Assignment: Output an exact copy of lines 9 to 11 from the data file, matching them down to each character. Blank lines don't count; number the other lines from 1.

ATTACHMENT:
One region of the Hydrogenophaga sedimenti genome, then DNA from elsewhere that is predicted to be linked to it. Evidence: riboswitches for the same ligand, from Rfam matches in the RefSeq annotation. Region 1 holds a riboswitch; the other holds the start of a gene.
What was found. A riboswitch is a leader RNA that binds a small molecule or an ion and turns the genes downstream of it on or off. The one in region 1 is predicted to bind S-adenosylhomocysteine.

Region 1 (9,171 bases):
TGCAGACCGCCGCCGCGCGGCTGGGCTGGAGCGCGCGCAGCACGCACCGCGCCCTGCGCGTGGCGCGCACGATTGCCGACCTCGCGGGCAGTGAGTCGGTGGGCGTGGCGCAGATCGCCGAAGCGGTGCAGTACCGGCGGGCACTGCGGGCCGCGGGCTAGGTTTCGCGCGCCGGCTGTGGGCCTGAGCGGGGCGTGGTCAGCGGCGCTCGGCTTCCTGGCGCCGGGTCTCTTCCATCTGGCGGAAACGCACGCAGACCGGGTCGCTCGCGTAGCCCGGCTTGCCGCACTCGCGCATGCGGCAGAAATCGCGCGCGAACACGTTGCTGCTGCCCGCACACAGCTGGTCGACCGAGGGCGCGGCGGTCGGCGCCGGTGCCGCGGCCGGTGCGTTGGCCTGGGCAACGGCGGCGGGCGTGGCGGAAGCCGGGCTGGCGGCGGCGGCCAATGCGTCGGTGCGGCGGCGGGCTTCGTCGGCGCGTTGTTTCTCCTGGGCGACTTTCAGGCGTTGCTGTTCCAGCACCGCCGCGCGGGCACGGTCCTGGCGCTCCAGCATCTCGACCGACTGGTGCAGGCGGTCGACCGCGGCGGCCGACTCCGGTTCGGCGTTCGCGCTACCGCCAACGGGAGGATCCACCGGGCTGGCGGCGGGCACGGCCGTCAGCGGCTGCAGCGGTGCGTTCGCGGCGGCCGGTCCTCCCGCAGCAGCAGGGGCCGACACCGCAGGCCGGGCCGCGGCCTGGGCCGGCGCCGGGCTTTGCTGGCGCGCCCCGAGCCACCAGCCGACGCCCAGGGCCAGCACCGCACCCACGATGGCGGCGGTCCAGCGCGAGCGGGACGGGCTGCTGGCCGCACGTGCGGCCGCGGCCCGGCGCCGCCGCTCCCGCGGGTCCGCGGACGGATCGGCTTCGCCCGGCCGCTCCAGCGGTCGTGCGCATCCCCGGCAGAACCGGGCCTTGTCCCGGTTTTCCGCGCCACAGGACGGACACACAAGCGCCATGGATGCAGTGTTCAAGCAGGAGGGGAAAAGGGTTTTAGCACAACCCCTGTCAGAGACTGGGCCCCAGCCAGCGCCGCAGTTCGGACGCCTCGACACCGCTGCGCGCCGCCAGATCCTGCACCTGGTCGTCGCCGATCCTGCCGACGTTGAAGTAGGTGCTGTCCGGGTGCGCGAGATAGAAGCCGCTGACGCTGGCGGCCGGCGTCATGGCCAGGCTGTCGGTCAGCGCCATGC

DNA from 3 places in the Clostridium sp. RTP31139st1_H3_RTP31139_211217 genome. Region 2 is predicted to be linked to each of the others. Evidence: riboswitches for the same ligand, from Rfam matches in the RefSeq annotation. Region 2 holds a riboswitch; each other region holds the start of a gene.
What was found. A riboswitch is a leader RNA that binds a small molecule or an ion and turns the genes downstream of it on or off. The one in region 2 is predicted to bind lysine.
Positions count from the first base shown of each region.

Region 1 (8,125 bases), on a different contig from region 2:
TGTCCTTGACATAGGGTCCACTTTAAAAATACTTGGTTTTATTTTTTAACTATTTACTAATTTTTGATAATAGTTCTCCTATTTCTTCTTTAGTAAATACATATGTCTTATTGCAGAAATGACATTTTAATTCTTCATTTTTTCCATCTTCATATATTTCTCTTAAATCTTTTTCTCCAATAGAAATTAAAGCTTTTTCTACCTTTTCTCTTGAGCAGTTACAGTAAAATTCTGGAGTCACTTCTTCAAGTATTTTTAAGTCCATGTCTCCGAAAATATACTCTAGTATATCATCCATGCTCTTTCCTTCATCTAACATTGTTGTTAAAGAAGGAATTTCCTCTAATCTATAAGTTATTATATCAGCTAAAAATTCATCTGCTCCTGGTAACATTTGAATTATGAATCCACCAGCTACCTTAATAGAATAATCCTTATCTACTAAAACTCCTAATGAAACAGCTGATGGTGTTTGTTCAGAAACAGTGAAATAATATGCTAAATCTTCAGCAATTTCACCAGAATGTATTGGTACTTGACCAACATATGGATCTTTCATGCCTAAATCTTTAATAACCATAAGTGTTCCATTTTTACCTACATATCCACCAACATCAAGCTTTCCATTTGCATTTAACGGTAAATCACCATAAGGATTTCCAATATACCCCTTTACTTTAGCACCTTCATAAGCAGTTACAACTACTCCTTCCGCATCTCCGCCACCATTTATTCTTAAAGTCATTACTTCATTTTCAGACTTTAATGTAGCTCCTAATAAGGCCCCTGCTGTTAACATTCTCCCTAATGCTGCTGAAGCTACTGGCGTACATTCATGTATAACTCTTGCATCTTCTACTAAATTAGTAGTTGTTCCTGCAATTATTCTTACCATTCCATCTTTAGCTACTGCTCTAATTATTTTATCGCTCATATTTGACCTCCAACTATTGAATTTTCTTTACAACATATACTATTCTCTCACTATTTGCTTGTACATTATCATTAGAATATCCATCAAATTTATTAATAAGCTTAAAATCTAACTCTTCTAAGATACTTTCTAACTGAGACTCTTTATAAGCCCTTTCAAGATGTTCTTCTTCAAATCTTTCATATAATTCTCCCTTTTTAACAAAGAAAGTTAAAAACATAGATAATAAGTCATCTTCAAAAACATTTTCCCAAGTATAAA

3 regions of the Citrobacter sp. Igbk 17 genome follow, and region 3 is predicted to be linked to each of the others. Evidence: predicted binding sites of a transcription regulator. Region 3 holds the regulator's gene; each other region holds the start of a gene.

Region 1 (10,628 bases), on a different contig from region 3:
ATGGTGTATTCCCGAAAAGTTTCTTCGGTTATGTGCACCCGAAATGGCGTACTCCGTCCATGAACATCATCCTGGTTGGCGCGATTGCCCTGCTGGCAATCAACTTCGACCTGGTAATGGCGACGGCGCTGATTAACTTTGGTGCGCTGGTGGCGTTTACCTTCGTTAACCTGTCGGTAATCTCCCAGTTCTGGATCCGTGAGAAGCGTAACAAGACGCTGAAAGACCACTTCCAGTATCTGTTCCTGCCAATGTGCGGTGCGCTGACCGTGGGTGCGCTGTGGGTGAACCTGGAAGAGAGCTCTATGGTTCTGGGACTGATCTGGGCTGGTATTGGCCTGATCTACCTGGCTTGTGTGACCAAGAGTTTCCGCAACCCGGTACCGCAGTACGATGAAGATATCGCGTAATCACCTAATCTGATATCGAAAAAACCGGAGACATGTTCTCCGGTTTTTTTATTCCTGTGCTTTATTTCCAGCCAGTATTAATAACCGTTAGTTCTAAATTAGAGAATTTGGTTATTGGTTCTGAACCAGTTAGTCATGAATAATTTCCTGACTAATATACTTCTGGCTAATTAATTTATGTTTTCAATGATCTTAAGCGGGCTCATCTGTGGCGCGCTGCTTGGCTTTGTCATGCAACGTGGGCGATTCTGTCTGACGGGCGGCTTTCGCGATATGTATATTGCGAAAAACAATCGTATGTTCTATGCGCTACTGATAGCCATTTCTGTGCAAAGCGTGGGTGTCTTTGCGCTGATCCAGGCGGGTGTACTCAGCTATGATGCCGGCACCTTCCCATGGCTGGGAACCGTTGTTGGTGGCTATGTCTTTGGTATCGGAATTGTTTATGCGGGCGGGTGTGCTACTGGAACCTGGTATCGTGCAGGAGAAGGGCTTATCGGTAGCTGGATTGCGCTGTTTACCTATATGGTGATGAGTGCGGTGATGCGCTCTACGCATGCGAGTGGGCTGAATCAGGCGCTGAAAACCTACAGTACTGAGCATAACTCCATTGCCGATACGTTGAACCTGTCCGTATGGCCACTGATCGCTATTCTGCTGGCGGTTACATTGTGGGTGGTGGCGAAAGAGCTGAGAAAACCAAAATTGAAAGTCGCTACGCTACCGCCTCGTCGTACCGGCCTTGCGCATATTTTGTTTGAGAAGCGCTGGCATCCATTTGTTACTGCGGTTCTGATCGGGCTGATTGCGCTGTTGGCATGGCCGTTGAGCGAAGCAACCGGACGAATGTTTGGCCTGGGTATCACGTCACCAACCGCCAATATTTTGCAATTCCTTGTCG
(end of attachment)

TGTCCTTGACATAGGGTCCACTTTAAAAATACTTGGTTTTATTTTTTAACTATTTACTAATTTTTGATAATAGTTCTCCTATTTCTTCTTTAGTAAATACATATGTCTTATTGCAGAAATGACATTTTAATTCTTCATTTTTTCCATCTTCATATATTTCTCTTAAATCTTTTTCTCCAATAGAAATTAAAGCTTTTTCTACCTTTTCTCTTGAGCAGTTACAGTAAAATTCTGGAGTCACTTCTTCAAGTATTTTTAAGTCCATGTCTCCGAAAATATACTCTAGTATATCATCCATGCTCTTTCCTTCATCTAACATTGTTGTTAAAGAAGGAATTTCCTCTAATCTATAAGTTATTATATCAGCTAAAAATTCATCTGCTCCTGGTAACATTTGAATTATGAATCCACCAGCTACCTTAATAGAATAATCCTTATCTACTAAAACTCCTAATGAAACAGCTGATGGTGTTTGTTCAGAAACAGTGAAATAATATGCTAAATCTTCAGCAATTTCACCAGAATGTATTGGTACTTGACCAACATATGGATCTTTCATGCCTAAATCTTTAATAACCATAAGTGTTCCATTTTTACCTACATATCCACCAACATCAAGCTTTCCATTTGCATTTAACGGTAAATCACCATAAGGATTTCCAATATACCCCTTTACTTTAGCACCTTCATAAGCAGTTACAACTACTCCTTCCGCATCTCCGCCACCATTTATTCTTAAAGTCATTACTTCATTTTCAGACTTTAATGTAGCTCCTAATAAGGCCCCTGCTGTTAACATTCTCCCTAATGCTGCTGAAGCTACTGGCGTACATTCATGTATAACTCTTGCATCTTCTACTAAATTAGTAGTTGTTCCTGCAATTATTCTTACCATTCCATCTTTAGCTACTGCTCTAATTATTTTATCGCTCATATTTGACCTCCAACTATTGAATTTTCTTTACAACATATACTATTCTCTCACTATTTGCTTGTACATTATCATTAGAATATCCATCAAATTTATTAATAAGCTTAAAATCTAACTCTTCTAAGATACTTTCTAACTGAGACTCTTTATAAGCCCTTTCAAGATGTTCTTCTTCAAATCTTTCATATAATTCTCCCTTTTTAACAAAGAAAGTTAAAAACATAGATAATAAGTCATCTTCAAAAACATTTTCCCAAGTATAAA

3 regions of the Citrobacter sp. Igbk 17 genome follow, and region 3 is predicted to be linked to each of the others. Evidence: predicted binding sites of a transcription regulator. Region 3 holds the regulator's gene; each other region holds the start of a gene.

Region 1 (10,628 bases), on a different contig from region 3: